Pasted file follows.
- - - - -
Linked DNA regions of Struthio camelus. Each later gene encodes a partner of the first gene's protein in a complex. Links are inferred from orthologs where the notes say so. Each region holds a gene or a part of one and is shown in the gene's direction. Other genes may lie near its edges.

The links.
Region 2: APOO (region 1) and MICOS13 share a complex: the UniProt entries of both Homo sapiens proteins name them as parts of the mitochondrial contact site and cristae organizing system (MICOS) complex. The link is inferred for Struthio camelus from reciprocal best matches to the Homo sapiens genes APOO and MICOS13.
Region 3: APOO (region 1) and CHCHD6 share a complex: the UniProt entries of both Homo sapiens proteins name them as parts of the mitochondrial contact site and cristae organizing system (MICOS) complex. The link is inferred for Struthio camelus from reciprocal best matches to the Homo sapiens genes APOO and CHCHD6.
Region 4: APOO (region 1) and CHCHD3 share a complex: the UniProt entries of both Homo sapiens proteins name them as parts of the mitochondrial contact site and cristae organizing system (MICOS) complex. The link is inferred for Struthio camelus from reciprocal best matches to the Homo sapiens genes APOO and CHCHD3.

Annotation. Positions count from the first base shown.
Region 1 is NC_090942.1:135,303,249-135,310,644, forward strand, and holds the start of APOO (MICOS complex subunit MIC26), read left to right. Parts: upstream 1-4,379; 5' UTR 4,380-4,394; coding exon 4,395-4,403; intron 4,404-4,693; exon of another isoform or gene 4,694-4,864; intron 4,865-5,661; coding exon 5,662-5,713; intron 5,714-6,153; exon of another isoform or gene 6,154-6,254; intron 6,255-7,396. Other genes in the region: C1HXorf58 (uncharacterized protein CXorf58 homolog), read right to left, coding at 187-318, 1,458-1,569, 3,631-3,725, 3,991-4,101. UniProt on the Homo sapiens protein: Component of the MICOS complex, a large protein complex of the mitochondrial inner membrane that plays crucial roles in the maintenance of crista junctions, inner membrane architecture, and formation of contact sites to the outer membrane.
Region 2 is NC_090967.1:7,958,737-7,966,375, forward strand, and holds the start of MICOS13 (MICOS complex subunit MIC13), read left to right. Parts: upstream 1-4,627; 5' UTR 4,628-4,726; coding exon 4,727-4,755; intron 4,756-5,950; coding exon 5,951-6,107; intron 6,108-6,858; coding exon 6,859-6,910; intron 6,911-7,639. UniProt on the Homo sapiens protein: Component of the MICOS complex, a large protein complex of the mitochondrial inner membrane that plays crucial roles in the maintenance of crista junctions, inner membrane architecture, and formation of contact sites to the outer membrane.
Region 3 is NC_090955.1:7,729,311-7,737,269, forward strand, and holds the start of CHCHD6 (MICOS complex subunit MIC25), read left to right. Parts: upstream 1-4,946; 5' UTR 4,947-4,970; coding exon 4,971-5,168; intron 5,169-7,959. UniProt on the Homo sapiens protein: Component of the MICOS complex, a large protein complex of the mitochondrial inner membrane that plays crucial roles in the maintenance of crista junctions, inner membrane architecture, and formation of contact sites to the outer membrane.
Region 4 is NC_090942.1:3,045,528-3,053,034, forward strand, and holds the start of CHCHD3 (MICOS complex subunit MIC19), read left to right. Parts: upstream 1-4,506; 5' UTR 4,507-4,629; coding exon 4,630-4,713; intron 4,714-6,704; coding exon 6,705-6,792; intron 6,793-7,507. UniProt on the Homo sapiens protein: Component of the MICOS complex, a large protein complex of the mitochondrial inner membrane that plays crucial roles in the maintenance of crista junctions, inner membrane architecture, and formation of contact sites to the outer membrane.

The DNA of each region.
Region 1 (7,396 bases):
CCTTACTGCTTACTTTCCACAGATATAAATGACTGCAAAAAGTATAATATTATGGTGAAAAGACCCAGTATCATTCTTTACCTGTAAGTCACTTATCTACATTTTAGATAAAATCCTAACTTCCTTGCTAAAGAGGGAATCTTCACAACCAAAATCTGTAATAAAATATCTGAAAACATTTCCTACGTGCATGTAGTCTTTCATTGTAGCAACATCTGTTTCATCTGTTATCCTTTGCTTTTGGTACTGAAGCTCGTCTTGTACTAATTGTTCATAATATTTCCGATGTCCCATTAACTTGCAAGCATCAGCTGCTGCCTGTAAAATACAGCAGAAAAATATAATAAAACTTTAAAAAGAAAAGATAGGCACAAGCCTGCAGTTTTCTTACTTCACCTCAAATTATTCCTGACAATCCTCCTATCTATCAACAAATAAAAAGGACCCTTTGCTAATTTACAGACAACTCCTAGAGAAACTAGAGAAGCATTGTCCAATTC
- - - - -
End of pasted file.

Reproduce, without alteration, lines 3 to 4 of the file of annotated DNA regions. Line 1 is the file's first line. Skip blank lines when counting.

Region 2: APOO (region 1) and MICOS13 share a complex: the UniProt entries of both Homo sapiens proteins name them as parts of the mitochondrial contact site and cristae organizing system (MICOS) complex. The link is inferred for Struthio camelus from reciprocal best matches to the Homo sapiens genes APOO and MICOS13.
Region 3: APOO (region 1) and CHCHD6 share a complex: the UniProt entries of both Homo sapiens proteins name them as parts of the mitochondrial contact site and cristae organizing system (MICOS) complex. The link is inferred for Struthio camelus from reciprocal best matches to the Homo sapiens genes APOO and CHCHD6.